Unfortunately, as American politics since Reagan has demonstrated again and again, you don’t need to fool all the people all of the time–you need only fool enough of the people enough of the time.

  • Chicago has not had streetcars in my lifetime (I am nearly 40).

  • Or any serious, grade-separated, independent-ROW transit option that gets you from north-and-west to south-and-west without going through downtown at all …

  • FG

    A lot of people who live along King Drive, Cottage and other N-S streets take the bus all the way downtown rather than heading over to the red line, particularly when the express buses were running, so this might be more heavily used than the density implies.

    A streetcar would absolutely need to connect to the Green Line terminal at 63rd. A Hyde Park to Midway line would also be heavily used (the 55 is often crush loaded between Western and the Dan Ryan). I think it could also stimulate a lot of economic development as well.

  • FG

    Isn’t that Addison?

  • FG

    Mine either and I’m older than you (by a slight bit). That’s why it should be LRT rather than a traditional “streetcar.”

  • ChicagoStreetcarRenaissance

    Agreed about ridership in the Cottage Grove corridor. The #4 is the eighth busiest route per mile in the whole system (Ashland is only 14th).

    Can you say more about connecting to the Green Line at 63rd? Why would anyone go south on the streetcar in order to go north on the L?

    The MPC proposed a BRT route on Garfield Blvd between Hyde Park and Midway. I’m not sure there’s enough ridership for streetcar. We’ve been looking at a potential ring route that includes Garfield, but I’m not ready to talk about that one yet.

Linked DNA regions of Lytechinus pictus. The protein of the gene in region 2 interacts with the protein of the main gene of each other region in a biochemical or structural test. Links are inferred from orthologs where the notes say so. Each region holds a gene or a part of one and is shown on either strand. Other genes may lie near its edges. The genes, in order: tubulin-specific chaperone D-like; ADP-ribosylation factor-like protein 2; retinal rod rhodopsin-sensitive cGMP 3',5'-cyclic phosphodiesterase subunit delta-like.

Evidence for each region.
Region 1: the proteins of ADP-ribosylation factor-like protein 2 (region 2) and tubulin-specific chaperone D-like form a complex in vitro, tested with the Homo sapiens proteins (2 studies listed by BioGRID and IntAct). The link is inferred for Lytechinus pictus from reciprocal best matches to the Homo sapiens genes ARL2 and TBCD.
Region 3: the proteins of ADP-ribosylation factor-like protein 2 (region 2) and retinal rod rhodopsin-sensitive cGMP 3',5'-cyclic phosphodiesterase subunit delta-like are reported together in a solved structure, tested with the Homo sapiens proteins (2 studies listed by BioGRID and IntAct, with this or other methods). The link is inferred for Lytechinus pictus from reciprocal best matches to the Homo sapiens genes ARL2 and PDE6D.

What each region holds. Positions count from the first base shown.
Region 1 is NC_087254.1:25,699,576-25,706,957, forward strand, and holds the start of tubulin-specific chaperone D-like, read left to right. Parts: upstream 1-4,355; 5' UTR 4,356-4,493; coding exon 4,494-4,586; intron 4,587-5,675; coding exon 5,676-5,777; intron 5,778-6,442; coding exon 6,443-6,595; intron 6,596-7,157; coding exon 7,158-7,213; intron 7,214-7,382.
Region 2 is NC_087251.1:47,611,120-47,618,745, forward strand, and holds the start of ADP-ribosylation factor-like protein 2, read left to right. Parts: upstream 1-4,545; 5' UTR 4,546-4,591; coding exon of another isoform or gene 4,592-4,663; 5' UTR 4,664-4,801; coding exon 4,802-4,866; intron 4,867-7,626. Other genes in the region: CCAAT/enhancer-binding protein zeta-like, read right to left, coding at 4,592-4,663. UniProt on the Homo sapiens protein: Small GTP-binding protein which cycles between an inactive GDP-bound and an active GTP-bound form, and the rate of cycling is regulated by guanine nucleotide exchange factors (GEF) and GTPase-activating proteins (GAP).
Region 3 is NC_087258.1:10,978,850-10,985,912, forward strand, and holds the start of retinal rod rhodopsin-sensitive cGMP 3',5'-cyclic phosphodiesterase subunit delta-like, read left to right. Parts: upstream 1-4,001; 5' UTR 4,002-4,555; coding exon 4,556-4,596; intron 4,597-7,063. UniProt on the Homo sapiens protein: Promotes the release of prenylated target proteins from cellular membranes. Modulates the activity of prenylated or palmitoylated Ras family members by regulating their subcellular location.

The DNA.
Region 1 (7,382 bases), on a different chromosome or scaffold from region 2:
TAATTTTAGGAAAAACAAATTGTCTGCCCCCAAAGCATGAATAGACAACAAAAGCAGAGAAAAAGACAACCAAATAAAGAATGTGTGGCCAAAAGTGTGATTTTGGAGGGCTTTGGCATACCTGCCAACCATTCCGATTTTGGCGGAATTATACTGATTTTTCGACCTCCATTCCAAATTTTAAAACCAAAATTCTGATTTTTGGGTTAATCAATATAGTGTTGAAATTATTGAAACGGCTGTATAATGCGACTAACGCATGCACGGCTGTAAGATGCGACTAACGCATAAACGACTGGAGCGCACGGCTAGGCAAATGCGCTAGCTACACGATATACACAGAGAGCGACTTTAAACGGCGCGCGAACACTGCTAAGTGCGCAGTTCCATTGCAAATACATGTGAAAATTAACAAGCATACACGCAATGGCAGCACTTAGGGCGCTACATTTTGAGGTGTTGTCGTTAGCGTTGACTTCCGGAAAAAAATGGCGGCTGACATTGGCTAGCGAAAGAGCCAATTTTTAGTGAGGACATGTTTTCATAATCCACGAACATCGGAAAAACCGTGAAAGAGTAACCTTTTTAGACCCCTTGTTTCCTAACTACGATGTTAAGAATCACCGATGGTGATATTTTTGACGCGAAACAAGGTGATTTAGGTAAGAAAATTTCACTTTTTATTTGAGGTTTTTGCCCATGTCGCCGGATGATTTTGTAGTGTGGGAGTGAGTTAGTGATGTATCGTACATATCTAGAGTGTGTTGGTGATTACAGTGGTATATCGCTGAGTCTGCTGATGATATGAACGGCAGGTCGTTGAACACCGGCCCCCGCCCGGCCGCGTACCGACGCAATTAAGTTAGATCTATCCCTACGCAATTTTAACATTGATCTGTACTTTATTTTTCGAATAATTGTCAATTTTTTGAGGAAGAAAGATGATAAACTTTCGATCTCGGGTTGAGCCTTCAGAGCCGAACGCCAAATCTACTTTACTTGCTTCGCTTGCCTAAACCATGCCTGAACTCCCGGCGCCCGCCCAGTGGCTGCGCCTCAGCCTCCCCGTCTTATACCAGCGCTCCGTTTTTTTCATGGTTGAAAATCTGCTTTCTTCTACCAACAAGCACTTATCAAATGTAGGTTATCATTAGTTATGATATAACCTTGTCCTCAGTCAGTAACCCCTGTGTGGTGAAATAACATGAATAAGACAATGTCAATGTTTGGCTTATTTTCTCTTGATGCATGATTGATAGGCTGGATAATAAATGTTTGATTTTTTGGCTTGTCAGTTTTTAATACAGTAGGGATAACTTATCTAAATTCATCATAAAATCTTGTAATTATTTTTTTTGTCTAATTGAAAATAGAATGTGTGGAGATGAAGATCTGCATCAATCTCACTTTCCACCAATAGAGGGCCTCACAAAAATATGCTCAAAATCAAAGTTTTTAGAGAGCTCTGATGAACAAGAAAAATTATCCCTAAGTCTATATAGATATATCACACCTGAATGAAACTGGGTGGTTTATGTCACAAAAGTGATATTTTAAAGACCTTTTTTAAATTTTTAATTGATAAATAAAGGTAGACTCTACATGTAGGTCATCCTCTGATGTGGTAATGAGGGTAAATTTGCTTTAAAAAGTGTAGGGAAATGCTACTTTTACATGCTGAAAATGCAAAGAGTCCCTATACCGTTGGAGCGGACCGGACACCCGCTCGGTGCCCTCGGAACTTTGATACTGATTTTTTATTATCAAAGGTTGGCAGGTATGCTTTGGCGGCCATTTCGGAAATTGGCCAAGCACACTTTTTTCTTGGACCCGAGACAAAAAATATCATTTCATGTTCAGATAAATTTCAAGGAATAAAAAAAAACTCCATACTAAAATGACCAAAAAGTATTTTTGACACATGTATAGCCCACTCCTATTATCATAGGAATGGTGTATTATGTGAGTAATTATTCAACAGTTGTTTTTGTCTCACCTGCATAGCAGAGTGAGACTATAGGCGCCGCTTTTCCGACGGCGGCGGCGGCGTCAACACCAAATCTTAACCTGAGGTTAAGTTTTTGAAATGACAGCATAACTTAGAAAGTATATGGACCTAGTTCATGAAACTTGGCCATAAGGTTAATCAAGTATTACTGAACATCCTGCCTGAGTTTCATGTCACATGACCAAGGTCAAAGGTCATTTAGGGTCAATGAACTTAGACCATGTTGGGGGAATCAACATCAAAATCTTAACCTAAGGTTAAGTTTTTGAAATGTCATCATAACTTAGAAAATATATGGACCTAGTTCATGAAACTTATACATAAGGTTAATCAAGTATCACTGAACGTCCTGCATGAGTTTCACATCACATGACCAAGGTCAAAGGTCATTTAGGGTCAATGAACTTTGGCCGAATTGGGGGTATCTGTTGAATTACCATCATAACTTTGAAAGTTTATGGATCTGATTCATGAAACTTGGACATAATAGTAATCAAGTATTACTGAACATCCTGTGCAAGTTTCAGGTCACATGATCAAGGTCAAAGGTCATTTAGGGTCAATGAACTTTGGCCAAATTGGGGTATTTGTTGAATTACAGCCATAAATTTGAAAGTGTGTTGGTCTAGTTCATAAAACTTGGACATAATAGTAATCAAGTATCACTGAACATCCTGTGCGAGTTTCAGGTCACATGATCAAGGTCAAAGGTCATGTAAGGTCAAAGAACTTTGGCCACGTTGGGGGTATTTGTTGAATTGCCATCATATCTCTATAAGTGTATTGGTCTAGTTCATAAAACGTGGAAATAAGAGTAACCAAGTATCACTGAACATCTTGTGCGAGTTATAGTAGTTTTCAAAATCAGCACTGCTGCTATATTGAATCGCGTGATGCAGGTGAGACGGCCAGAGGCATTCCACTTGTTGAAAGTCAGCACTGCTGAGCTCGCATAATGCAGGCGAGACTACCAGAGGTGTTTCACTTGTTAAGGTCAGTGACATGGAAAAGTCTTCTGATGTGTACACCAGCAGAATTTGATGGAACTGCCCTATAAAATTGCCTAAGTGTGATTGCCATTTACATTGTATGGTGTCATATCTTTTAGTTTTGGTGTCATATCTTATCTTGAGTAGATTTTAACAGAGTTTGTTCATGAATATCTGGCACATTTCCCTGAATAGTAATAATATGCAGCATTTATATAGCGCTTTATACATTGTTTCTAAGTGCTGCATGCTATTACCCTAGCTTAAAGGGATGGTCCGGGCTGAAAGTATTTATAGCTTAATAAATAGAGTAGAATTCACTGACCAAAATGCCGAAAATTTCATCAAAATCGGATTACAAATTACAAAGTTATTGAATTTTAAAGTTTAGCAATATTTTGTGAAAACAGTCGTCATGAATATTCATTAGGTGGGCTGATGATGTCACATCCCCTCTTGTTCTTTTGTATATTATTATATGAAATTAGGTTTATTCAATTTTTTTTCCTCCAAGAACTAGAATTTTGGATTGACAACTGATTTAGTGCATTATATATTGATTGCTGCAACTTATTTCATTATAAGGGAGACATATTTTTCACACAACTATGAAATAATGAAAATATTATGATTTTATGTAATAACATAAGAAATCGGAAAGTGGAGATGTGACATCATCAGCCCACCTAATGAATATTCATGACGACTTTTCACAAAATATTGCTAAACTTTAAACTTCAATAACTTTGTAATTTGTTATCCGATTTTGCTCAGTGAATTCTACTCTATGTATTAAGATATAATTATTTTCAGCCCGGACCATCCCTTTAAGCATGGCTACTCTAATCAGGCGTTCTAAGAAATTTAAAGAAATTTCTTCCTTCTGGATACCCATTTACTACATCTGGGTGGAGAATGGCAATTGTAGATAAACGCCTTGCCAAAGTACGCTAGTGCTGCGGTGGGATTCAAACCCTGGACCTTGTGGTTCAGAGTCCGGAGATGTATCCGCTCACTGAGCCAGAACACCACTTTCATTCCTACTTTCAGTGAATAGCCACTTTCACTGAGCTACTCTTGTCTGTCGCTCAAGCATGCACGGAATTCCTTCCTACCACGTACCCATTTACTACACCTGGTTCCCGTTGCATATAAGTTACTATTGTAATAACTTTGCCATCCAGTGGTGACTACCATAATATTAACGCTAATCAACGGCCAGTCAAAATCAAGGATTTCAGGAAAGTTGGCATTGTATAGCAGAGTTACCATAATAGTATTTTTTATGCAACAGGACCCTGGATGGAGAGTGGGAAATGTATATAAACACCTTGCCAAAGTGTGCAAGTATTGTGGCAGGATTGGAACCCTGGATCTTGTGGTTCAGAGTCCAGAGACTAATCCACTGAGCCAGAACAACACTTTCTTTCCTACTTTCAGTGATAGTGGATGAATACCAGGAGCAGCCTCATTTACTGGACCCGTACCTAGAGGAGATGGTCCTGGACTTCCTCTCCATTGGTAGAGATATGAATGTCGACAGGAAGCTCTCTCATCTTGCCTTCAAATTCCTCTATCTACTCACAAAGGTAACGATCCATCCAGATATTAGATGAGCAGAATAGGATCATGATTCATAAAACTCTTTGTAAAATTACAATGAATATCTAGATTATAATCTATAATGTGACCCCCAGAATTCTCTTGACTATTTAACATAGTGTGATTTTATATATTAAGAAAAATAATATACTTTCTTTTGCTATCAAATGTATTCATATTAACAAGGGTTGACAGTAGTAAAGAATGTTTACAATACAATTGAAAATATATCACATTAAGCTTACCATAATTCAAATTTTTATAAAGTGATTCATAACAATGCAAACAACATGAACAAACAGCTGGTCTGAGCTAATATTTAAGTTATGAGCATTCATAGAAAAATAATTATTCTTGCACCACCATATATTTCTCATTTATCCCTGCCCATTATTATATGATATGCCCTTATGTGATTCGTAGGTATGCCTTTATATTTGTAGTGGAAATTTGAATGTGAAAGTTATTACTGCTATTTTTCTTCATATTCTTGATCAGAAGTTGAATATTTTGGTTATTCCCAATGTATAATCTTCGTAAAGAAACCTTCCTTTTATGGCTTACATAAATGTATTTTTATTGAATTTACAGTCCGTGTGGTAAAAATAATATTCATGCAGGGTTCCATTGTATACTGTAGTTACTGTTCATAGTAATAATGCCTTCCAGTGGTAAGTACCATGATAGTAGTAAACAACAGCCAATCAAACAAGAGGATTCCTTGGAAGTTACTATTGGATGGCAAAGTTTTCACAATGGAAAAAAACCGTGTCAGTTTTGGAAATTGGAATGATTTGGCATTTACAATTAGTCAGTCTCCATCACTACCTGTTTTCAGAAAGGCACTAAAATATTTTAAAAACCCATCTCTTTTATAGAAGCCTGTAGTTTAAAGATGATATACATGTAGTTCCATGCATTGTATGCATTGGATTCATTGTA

• I still think an El line like all the others is the best, simplest, most sustainable solution.

  • Pete

    You are a senile old coot, whose ideas cannot possibly be taken seriously.

  • Istiak Habib

    Fascinating discussion. Eric Stein is a professor in the business school at Penn State who has spent the last several years researching creative behaviors, teaching business students how to express creativity in the workplace, and identifying critical success factors for innovation.

    The bottom line is that many schools and companies are just not doing a good job at nurturing creativity. However, his work indicates that creativity can be fostered. Check out ericwstein.com for more info.

  • Champion 2008

    It is well know that FED monetary policy is not producing growth, just a smoother business circle. The day FED fiscal policy in corporation with private equity, will engage on investment projects such as better/faster/longer transport, the new north LSDr and landscape will come true.